Posted by: catamarantwooceans | March 7, 2017

Puerto Amistad–Ecuador

A few words about Puerto Amistad; it is actually a moorings marina with its shore compound comprised of a dinghy dock, an office, toilets and showers, a laundry room and a bar restaurant which we found to be good and inexpensive.

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                             some of the moored yachts

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                                          the shore facilities

The tides in the Chone river can be very fierce, especially after high water when the outgoing tide joins the natural flow of the river. We saw 2.5 knots boat speed when tied to the mooring and had all sorts of debris swept and being stuck on our mooring lines until the tide changes direction.

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The people working in the marina (or yacht club as they call it) are all very nice and friendly. Raquel at the office is especially helpful, although she speaks only Spanish; Juan, who does speak English, is a bit less efficient but full of good will. Ariosto, who was our pilot for the entry, is a man of all trades. If you need fuel or water – he is your man. We saw him one evening manning the restaurant’s grill, cooking hamburgers. The man is married and has three children.

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We did not meet the owner – Gene Tatum – who was in the States while we were there, but were in contact with him by e-mails and he too was very helpful.

Bahia encountered a devastating earthquake last year which according to one of the people we spoke to ruined a third of the town. One is able to see a lot of damaged buildings, like the one below.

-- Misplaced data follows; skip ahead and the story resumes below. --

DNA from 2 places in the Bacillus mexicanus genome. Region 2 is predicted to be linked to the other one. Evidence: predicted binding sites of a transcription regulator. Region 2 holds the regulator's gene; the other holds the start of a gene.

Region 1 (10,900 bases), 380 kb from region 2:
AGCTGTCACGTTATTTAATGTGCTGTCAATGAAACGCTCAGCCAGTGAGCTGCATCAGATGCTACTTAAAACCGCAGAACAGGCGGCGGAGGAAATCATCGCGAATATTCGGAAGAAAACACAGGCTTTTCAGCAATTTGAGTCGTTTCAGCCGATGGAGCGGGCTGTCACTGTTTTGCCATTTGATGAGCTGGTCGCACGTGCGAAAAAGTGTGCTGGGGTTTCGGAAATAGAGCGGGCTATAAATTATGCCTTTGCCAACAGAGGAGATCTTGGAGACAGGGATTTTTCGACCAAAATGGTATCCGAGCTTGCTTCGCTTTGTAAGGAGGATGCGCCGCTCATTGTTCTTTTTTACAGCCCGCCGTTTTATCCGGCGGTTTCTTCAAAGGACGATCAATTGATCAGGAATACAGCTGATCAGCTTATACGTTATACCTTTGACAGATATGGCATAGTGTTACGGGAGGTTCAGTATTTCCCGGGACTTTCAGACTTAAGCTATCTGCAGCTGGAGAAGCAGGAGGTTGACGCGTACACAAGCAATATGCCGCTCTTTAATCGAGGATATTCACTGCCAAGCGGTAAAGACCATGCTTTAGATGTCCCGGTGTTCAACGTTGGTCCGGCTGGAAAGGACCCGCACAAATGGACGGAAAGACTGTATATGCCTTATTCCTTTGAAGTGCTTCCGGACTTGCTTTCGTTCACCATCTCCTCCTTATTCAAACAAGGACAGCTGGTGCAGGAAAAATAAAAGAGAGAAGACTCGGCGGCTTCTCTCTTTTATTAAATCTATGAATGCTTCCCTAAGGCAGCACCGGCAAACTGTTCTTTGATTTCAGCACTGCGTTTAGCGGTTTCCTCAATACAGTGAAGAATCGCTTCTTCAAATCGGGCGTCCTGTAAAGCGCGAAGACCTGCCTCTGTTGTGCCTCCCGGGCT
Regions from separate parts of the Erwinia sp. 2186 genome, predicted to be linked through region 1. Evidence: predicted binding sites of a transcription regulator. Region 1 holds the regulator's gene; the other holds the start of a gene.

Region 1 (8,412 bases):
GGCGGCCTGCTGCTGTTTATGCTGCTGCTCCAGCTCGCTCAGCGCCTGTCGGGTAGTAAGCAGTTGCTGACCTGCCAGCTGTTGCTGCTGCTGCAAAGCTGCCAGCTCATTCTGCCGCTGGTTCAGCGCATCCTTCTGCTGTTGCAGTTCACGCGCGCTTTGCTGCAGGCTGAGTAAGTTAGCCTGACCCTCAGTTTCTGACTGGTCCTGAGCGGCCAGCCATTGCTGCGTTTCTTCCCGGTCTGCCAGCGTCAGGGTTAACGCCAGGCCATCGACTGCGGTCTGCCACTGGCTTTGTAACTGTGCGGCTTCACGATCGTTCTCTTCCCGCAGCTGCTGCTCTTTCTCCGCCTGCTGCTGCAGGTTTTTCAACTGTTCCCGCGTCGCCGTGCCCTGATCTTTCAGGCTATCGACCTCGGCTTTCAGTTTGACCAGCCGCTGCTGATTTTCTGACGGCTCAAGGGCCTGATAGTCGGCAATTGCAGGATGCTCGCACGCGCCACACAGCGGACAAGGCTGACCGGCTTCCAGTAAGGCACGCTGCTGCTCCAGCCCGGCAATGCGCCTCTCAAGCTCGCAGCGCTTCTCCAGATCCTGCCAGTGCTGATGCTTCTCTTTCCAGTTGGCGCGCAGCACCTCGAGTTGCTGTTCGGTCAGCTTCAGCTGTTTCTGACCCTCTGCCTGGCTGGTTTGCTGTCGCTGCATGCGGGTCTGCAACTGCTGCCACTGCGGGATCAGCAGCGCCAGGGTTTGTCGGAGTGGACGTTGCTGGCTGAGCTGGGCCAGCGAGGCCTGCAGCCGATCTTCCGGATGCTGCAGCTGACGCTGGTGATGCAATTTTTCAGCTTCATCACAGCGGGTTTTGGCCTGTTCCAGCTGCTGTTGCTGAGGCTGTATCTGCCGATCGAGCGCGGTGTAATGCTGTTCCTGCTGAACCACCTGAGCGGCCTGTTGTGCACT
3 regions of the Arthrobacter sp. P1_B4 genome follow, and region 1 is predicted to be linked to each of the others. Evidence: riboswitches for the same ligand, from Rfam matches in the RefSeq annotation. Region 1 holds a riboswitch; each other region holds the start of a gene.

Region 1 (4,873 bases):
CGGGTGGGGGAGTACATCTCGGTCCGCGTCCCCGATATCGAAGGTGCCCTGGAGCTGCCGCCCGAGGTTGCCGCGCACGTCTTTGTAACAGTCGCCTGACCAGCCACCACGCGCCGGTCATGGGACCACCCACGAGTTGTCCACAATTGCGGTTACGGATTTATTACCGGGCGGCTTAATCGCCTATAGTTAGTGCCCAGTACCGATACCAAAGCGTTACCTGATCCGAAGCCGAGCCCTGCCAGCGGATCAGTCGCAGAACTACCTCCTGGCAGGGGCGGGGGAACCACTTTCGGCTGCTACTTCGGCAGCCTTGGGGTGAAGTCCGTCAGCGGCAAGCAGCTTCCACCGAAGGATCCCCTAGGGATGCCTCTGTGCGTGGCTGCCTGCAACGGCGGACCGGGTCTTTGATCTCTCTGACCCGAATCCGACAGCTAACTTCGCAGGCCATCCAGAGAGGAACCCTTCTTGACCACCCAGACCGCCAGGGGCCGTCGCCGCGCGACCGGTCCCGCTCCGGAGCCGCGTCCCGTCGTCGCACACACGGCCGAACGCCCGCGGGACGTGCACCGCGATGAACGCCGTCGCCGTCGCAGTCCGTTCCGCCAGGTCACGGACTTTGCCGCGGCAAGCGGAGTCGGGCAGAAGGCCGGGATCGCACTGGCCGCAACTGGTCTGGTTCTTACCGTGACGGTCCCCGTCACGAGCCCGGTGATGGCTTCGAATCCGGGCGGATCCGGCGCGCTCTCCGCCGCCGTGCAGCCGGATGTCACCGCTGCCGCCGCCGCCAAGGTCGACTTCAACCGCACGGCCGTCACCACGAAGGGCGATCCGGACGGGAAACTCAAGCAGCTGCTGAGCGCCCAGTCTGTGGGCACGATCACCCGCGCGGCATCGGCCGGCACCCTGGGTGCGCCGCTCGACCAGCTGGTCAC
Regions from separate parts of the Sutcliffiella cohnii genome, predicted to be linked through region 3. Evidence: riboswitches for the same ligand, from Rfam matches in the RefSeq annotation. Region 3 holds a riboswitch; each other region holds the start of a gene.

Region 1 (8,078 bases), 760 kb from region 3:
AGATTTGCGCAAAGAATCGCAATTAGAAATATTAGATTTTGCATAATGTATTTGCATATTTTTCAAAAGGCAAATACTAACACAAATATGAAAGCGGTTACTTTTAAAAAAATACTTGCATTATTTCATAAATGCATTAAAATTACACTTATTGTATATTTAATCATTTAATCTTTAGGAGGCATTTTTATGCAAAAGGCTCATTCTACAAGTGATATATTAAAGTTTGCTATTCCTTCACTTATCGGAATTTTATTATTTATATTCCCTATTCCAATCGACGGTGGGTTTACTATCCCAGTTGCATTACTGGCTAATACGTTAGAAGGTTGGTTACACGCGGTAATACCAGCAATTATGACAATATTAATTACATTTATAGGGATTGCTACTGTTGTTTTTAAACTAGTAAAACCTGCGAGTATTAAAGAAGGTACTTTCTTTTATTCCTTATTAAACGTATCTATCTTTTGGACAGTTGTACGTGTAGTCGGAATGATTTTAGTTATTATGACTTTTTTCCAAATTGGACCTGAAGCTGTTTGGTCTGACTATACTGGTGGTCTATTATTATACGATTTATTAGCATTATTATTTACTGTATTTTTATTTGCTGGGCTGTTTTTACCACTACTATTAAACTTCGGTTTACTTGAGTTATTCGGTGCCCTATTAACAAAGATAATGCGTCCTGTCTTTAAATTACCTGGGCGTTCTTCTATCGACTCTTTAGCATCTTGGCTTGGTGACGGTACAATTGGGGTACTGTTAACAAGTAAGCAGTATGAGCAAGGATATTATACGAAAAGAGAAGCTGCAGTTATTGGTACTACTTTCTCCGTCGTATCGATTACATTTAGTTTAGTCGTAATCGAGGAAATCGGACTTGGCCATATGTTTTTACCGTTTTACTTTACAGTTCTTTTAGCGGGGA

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Generally the town is not an affluent one, although we could see some nice houses, mostly with metal bars fences protecting them, you can imagine the cause for that.

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We were surprised to find a shopping mall a walking distance from the marina, with a big, modern supermarket; this will be great for provisioning before our trip west.

Having arrived at Ecuador two days ahead of our original plan we thought of maybe doing a little land tour. Alas, we found out that the distances and transportation facilities did not allow visiting some of the many interesting sites in that country. Shimon, who planned to leave Ecuador a few days after our planned flight to Peru took a bus to Quito and would take some tours from there. We used the time to work on the boat, cleaning and doing things that were on the never ending, self-replenishing list of jobs. One of the important items was the repair of the starboard big alternator. There is an electrical technician, specializing in alternators in Bahia. His name is Walter and the marina people call him “Maestro Walter”. He came over less than ten minutes after we called him on the phone, took the alternator apart and gave a diagnosis. The stator had to be replaced. The next day he came over with a new one as well as some new diodes, put it back together again and it worked perfectly. 

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                   The Maestro at work

The parts were rather expensive but Walter hourly rate was a very reasonable 20$. The main thing was – I had my starboard alternator back.                                 Walter’s phone is 099 445 7682, he impressed me as a real pro.

On March 5th we took the Reina Del Camino bus for the five hours drive to Guayaquil. The next day will see us flying to Cuzco, Peru, for a trip in the ancient Inca kingdom.  


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